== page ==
To the Indolent Soul

British Library, Harley 5639 f.90v

Soul: do not be downcast, and do not be anxious. Neither count yourself to be in a multitude of sins. Do not draw upon yourself the fire. Say not, “The Lord has cast me away from his face,” for saying this will not reconcile you to God. He cries to you, saying, My people what have I done to thee? How have I grieved thee? Or how have I troubled thee? (Micah 6:3). When someone falls, does he not get up? And when someone is turned around, does he not turn back?

Soul: do you not hear of the goodness of the Lord? Have you not been redeemed, as one condemned at the hands of a ruler or a general? Do not be anxious that you have wasted your riches. Do not be ashamed to turn back. Rather, say, I will arise and return to my Father (Lk 11:18).

Arise and go! He will receive you. He will not upbraid you. Rather, he will even rejoice at your return. He will take you in. Only, do not be ashamed, like Adam. Do not hide from the face of God.

For your sake was Christ crucified. Will he then reject you? Of course not! For he knows what troubles us, and he alone is our helper. Christ knows that man is miserable. Let us not disregard this, as if we wanted to burn. For Christ has no need to cast anyone into the fire. He gains nothing by sending us to be punished.

Do you wish to learn what the punishment entails? For when the sinner has been driven from the face of God, the very foundations of the earth cannot endure the cry of his groaning. For it is written, That day shall be a day of darkness and gloom, a day of cloud and fog, a day of trumpet and shouting (Zeph 1:15-16). For if a condemned man is exiled by a ruler for two, five, or ten years, what sort of anguish, shame, and groaning do you imagine that man would have? And yet this man is comforted by the fact that his time will come to an end. We wish, therefore, to learn the time of sinners. How long will their exile last? Twenty years? Fifty? One-hundred? Five-hundred? How can we count the time, when the days and years never reach a number? Woe! Woe! The time is unknown. For the wrath that threatens sinners has also yet to be seen.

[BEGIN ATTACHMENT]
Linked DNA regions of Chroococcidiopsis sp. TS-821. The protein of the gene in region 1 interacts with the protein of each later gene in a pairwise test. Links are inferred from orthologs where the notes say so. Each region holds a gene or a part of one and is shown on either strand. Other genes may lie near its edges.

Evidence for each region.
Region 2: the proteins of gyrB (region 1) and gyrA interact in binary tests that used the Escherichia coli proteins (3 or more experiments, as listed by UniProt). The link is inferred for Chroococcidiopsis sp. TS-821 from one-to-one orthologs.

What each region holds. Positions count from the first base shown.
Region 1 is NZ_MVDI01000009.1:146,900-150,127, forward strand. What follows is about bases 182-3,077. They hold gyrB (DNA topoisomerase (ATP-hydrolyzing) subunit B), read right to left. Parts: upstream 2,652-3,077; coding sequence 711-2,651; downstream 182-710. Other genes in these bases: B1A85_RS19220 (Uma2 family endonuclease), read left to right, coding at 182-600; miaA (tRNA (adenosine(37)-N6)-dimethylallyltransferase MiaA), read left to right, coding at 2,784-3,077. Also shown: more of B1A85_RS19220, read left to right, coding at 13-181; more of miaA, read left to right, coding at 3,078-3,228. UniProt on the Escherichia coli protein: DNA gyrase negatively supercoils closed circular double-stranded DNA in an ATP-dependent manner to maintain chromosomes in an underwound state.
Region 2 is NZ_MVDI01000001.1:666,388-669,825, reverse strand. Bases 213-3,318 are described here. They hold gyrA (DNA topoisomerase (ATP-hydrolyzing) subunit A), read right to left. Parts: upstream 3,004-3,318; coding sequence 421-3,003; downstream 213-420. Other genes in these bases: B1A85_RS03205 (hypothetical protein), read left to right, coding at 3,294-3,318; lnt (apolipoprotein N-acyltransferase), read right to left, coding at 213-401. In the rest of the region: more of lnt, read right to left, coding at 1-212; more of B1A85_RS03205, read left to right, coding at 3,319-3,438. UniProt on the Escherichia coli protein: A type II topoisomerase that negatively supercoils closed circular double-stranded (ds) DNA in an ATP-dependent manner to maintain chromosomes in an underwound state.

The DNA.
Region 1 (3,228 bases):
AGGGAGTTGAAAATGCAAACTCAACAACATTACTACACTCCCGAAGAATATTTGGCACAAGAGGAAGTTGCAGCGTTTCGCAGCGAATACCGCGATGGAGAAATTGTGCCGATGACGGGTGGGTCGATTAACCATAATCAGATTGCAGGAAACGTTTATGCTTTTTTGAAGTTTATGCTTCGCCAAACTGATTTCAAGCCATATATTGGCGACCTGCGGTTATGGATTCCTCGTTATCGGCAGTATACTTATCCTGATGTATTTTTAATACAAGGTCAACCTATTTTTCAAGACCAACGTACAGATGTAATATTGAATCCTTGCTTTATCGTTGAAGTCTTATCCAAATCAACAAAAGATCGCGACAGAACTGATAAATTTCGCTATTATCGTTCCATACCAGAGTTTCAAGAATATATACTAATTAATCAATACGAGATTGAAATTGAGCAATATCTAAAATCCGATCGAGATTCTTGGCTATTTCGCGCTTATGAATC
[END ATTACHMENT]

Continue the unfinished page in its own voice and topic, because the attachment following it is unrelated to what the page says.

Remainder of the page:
Do you hear the distress of sinners? Do not disgrace yourself with this necessity. For you need not fall under this threat. Do you have a multitude of sins? Do not hold back from crying to the Lord. Go! Do not be ashamed. The path is near. Arise and shake off the excrement of this world. Imitate the prodigal son. For, when he lost everything, he was not embarrassed to go to his father. The father, for his part, was more concerned about his son’s captivity than the original riches that he lost. Thus, he approached without embarrassment, and he entered the house as nobility. He arrived naked, and he was received with robes. He presented himself as a hired servant, and he was restored to his position as master.

This story is directed at us! Do you see how much was solved by the son’s lack of embarrassment? Do you understand the father’s goodness? You, too, Soul: do not hesitate. Knock! Do you need something? Wait at the door and you will receive everything that you require, as the divine Scripture says: On account of his shamelessness, he will rise and give him whatsoever he requires (Lk 11:8). He will not reject you. He will not upbraid you, man, for the original riches that have been lost. For he has no lack of money. He gives to all eagerly, as the Apostles says. Ask of God, who gives to all simply and without reproach (James 1:5).

Are you at rest in the harbor? Ignore the waves, lest you be snatched, all of a sudden, into the depths of the sea by an oncoming storm. Then you will begin to say, with groaning, I am come into the depths of the sea and the squall has plunged me down. I am weary with shouting and my throat is grown hoarse (Ps 68:3-4). For the abyss of the sea is truly Hades, according to the Lord, who said that there is a great chasm between the righteous and sinners (Lk 16:26).

Therefore, do not condemn yourself to that chasm. Imitate the prodigal son. Leave the city that is in famine. Abandon the misery of the swine. Rest from eating their pods, and do not take them up again.

Come, then, and be comforted. Eat continually of the Manna, the sustenance of angels. Come, that you may behold the glory of God and your face may be enlightened. Come, dwell in the Paradise of delight. Abandon your brief years and take hold of eternity. Let not the span of this present life disturb you. It is swift and short. From Adam until now the time has passed as a shadow. Prepare yourself for the journey. Do not overburden yourself. Winter approaches. Take up your covering, which we, too, by the grace of Christ, are seeking.


Ad animam neglegentem (CPG 4059), ed. K.G. Phrantzoles, Ὁσίου Ἐφραίμ τοῦ Σύρου ἔργα 5. Thessaloniki, 1994: 427-431. Cf. Assemani 6:419-461. See, also, Dictionnaire de Spiritualité 4:814.

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